selecting a good value in a bow

Discussion in 'archery' started by Grumpy, Jan 19, 2019.

  1. Grumpy

    Grumpy The Grumpy Grease Monkey mechanical engineer. Staff Member

    Ive read these type or articles for decades, keep in mind people all over the world have built and used archery equipment for thousands of years,
    and while theres constantly been improvements being made ,
    I would suggest that a used bow in good condition,
    you may find a decent bargain in a pawn shop or at a local archery range.
    or bargain trader,
    but get to know what your looking for don,t just look at price.
    and a great deal of practice with good arrows goes a very long way towards allowing you to consistently hit your intended target,
    and spending $400 plus on the newest bow available is NOT likely to make you an expert shot nearly as fast as finding a good quality bow,
    several dozen good quality arrows and the minimal equipment required to replace fletching and a great deal of time practicing.
    if you visit local archery ranges youll usually find guys willing to give a significant discount price on used or last few years model, un-sold bows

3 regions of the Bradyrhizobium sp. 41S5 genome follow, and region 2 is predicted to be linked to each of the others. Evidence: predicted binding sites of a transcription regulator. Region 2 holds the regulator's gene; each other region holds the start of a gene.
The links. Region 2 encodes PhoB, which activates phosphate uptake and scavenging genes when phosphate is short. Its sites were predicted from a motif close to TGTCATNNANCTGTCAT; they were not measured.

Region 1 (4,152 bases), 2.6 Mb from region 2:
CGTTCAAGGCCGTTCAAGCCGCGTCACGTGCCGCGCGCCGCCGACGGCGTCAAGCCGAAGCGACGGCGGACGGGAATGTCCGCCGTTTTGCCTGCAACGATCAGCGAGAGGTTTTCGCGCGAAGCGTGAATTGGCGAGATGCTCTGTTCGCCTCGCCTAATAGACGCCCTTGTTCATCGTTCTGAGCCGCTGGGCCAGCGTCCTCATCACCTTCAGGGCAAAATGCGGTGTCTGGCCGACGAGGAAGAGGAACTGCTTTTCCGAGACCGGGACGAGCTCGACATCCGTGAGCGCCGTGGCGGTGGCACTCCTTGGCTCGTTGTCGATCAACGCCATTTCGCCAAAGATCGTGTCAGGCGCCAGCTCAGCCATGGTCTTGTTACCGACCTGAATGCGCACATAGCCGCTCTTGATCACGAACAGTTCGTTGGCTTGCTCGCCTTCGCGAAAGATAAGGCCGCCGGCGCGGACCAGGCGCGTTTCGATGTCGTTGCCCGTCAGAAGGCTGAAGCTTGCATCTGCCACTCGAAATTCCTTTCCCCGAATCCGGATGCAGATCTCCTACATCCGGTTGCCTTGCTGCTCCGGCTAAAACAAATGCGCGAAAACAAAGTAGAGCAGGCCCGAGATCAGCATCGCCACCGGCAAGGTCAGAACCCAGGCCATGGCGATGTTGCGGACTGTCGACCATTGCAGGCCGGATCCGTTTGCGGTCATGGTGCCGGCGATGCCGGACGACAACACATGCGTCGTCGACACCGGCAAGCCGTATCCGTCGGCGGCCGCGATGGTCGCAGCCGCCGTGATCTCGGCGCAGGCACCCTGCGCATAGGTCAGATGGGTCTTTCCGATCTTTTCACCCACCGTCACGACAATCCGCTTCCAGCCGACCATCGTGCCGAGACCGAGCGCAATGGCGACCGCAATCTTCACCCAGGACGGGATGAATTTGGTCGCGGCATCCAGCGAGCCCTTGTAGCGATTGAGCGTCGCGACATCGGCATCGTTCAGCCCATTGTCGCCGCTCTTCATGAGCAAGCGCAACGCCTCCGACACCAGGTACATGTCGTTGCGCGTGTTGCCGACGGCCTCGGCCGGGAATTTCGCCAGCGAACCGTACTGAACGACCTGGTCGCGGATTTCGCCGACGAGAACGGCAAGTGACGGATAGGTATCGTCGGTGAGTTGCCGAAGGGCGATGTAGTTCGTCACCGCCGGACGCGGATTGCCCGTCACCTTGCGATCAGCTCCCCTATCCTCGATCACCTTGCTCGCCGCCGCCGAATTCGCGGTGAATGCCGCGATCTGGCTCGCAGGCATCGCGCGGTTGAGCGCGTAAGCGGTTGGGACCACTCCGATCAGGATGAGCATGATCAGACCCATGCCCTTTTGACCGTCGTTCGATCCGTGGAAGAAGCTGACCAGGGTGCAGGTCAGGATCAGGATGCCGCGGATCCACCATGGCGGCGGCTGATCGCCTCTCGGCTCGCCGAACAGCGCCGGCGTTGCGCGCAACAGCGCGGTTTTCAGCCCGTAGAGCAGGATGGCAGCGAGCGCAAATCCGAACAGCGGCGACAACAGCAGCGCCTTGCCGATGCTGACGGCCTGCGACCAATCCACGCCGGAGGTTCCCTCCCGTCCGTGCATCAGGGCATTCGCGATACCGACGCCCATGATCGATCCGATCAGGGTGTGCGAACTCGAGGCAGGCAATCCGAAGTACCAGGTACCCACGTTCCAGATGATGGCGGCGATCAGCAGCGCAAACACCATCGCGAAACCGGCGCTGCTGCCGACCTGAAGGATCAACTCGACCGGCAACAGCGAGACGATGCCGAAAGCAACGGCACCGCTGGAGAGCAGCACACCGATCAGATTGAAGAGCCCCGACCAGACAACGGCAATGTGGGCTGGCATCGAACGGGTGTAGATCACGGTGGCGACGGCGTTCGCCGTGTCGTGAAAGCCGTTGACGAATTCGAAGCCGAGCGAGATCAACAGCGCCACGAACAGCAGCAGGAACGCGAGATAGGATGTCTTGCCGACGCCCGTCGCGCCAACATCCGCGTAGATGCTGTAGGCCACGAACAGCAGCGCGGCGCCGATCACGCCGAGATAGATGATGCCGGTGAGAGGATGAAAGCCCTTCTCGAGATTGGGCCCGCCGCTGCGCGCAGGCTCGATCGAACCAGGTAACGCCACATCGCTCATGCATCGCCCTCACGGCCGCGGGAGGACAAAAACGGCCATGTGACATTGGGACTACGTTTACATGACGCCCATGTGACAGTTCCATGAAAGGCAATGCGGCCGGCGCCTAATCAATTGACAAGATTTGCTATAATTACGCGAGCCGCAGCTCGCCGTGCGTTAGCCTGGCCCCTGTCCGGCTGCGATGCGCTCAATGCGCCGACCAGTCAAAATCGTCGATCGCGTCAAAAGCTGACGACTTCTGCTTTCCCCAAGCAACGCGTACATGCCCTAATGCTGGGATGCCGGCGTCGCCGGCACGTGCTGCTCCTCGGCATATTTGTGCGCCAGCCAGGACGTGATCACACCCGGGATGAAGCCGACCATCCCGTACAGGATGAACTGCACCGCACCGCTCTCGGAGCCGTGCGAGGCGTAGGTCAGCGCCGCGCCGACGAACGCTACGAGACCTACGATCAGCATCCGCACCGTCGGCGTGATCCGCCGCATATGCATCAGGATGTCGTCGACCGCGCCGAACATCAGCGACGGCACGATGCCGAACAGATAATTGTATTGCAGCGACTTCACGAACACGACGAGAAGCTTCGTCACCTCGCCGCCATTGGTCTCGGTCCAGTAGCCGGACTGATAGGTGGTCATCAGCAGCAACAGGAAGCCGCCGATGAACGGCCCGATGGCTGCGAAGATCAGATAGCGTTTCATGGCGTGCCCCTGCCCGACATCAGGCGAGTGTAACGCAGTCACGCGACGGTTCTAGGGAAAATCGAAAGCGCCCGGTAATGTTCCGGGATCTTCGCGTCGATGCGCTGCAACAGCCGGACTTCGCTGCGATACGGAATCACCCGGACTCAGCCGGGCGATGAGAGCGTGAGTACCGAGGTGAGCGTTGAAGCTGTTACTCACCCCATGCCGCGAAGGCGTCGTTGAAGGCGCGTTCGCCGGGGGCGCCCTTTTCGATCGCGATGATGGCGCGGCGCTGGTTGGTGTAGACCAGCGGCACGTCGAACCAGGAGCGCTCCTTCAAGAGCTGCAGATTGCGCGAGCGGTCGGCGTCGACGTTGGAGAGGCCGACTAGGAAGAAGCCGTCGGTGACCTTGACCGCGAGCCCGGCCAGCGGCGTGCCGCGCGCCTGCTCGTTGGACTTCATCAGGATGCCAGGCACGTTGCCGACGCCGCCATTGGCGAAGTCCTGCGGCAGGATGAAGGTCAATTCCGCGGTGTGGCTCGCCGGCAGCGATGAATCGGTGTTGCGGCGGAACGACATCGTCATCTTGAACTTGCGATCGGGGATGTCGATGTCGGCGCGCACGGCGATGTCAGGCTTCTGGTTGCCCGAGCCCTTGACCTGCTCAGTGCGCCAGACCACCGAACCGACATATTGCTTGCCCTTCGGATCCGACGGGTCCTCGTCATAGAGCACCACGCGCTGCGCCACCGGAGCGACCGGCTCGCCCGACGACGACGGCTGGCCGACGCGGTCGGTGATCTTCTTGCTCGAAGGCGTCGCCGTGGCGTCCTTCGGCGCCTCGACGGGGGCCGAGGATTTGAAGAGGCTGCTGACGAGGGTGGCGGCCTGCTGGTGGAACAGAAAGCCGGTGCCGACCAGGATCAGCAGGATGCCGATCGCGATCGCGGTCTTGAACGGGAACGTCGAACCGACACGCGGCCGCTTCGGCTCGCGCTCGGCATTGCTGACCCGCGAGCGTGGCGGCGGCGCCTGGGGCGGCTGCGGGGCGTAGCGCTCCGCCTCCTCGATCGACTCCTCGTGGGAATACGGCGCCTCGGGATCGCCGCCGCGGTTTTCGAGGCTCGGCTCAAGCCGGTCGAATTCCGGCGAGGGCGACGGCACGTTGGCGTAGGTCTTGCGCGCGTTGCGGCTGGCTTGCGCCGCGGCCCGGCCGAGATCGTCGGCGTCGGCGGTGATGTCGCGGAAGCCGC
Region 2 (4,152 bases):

Id suggest looking at the longer 36" or longer axle to axle length bows,
    in the 50 lb-70 lb, and 28"-30"or more if you can easily handle the longer draw,
    draw length , range for serious hunting.
    you can certainly find an excellent choice for well under $400 ,
    theres no need to spend the $500-$1200 I see advertised as a great deal on the newest bows.

    look over your options and try a few different bows
    both re-curves and compound designs have merits
    don,t ignore either choice

    three rivers
    Last edited: Jan 19, 2019
  2. Ernest Shaw

    Ernest Shaw Retired machinist

    I myself prefer the lever bows like Oneida makes. I have two, one for bowfishing use and one for hunting. I paid more than I should have for the Osprey I use for bowfishing but I use it a lot during the year. The other is a Stealth, really great bow and packs a wallop. Both are very adjustable as far as draw and weights and handle both heavy and lighter arrows with ease. The Stealth is the heavier of the two and uses aggressive cams but has a lot of letoff too. Both use modules for controlling draw length. Weights are adjustable with a simple allen wrench which is nice also. The one great thing about the Osprey is that all the hardware on it is stainless, nylon or a high impact plastic. I've dropped it into the drink more than once and never a problem. The Oneida Black Eagle is basically the same bow without the stainless hardware but it can be retrofitted with it and makes a superb hunting bow. They are also available in different lengths depending on your preference, short, medium or long. If you're a tall guy or just have a long reach these bows can accommodate you no problem. There are others on the market too, like the Phoenix. There is also a custom contingent for these type of bows so the sky is the limit with them.

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